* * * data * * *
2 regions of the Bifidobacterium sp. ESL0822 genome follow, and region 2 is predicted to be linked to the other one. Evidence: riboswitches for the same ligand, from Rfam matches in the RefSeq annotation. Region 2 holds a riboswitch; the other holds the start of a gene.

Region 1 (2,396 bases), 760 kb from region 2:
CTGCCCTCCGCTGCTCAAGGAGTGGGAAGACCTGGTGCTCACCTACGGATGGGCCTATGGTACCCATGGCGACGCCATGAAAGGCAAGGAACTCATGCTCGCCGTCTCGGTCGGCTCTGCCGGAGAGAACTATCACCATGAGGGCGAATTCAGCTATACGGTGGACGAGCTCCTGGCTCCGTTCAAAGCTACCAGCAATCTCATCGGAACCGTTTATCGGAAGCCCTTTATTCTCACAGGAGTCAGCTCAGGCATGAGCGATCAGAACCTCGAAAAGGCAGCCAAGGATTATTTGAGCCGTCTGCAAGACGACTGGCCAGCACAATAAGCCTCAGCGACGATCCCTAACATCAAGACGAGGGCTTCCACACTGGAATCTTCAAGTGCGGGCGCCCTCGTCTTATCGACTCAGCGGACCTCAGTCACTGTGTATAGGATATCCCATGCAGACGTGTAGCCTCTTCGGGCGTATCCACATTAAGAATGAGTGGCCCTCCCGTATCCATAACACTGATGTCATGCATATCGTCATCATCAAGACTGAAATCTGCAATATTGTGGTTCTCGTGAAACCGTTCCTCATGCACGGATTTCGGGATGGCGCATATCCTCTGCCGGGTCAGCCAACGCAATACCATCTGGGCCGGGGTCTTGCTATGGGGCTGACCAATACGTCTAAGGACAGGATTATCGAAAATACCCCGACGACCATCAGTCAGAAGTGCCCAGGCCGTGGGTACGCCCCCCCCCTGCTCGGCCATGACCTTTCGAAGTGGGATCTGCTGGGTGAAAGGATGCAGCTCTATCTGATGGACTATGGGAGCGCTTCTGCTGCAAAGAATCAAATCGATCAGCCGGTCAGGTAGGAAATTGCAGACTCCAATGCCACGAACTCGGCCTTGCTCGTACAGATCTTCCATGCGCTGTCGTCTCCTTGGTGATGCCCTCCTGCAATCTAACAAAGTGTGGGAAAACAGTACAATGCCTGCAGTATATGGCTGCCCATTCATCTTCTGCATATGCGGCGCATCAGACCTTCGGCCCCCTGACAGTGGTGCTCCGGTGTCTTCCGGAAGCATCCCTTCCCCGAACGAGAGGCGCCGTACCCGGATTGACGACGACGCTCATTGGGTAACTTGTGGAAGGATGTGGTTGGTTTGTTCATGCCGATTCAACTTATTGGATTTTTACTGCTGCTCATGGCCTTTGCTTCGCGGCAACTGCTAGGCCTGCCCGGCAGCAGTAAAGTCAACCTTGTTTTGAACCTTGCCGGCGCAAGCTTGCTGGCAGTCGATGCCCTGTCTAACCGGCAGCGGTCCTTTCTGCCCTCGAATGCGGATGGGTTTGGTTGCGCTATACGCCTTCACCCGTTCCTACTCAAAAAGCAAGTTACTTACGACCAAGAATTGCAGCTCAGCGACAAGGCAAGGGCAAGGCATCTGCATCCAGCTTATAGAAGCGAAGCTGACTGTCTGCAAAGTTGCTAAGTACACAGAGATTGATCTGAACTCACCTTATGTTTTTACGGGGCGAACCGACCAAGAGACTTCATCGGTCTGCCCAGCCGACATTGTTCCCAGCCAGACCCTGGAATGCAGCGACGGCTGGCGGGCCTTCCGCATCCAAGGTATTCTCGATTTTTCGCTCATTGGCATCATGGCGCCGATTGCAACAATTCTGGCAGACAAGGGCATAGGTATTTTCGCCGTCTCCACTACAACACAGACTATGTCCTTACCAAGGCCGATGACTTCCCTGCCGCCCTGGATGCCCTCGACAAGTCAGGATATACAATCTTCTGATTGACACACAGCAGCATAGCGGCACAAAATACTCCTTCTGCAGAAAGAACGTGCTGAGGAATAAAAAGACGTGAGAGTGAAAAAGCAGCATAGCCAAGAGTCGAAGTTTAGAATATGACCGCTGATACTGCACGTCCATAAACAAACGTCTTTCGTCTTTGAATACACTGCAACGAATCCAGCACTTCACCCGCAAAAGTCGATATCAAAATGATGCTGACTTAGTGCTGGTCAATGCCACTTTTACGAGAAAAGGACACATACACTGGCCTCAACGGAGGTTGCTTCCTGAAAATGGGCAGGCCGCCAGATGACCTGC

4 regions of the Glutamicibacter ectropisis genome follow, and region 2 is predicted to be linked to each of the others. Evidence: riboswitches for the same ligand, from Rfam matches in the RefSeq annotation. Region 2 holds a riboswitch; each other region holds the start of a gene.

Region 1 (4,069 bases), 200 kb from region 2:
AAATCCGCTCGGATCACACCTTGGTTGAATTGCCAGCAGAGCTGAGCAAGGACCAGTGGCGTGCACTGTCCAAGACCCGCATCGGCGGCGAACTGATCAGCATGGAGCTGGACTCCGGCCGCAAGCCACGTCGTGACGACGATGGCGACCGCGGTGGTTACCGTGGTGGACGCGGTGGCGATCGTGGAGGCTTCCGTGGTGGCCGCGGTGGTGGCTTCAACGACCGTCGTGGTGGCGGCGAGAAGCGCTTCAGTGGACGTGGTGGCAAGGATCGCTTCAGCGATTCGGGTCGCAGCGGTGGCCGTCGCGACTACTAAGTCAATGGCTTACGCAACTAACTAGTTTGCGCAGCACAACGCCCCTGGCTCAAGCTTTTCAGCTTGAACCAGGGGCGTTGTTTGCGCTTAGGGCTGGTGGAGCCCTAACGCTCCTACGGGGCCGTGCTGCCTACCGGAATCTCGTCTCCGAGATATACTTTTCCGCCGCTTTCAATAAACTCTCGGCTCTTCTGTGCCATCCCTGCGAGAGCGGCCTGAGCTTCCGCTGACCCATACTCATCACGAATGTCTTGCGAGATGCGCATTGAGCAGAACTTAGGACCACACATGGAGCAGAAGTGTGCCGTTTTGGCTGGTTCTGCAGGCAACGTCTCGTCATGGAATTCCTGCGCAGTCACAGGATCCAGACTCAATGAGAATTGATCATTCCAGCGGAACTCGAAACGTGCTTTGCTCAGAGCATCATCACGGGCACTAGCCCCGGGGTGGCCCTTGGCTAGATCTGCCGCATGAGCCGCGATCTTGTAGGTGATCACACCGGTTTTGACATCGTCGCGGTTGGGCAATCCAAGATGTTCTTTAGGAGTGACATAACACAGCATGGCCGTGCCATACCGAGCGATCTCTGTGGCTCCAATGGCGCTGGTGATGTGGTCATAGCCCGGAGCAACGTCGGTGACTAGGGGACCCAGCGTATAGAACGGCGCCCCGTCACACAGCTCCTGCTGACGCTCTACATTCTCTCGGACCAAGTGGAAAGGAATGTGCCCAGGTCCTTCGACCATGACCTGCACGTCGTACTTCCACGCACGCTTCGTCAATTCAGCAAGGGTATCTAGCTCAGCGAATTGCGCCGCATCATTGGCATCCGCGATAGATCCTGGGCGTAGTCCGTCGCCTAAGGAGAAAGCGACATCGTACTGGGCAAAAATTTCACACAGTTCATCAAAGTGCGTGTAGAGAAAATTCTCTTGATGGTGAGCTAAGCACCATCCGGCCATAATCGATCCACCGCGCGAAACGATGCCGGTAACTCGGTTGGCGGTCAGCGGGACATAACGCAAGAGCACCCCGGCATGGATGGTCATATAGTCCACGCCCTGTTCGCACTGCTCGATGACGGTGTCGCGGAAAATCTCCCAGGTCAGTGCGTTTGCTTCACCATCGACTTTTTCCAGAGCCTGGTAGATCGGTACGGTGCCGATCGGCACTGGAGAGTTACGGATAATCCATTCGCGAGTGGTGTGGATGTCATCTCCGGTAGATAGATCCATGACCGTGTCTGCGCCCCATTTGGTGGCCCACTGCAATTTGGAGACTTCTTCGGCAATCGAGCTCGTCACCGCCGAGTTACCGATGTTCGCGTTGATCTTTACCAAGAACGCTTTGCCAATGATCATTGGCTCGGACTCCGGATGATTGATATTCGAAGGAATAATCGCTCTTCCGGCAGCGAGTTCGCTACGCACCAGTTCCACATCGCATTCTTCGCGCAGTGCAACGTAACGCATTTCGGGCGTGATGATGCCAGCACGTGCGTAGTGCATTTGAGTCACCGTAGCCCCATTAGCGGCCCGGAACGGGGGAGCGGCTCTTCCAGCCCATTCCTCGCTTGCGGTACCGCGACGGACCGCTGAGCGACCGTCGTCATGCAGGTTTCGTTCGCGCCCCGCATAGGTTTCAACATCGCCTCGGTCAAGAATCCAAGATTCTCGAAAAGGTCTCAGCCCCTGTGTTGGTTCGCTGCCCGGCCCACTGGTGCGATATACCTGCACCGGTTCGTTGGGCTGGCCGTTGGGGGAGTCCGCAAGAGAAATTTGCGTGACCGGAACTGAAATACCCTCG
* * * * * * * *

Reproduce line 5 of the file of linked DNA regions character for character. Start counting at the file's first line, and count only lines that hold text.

Region 1 (4,069 bases), 200 kb from region 2: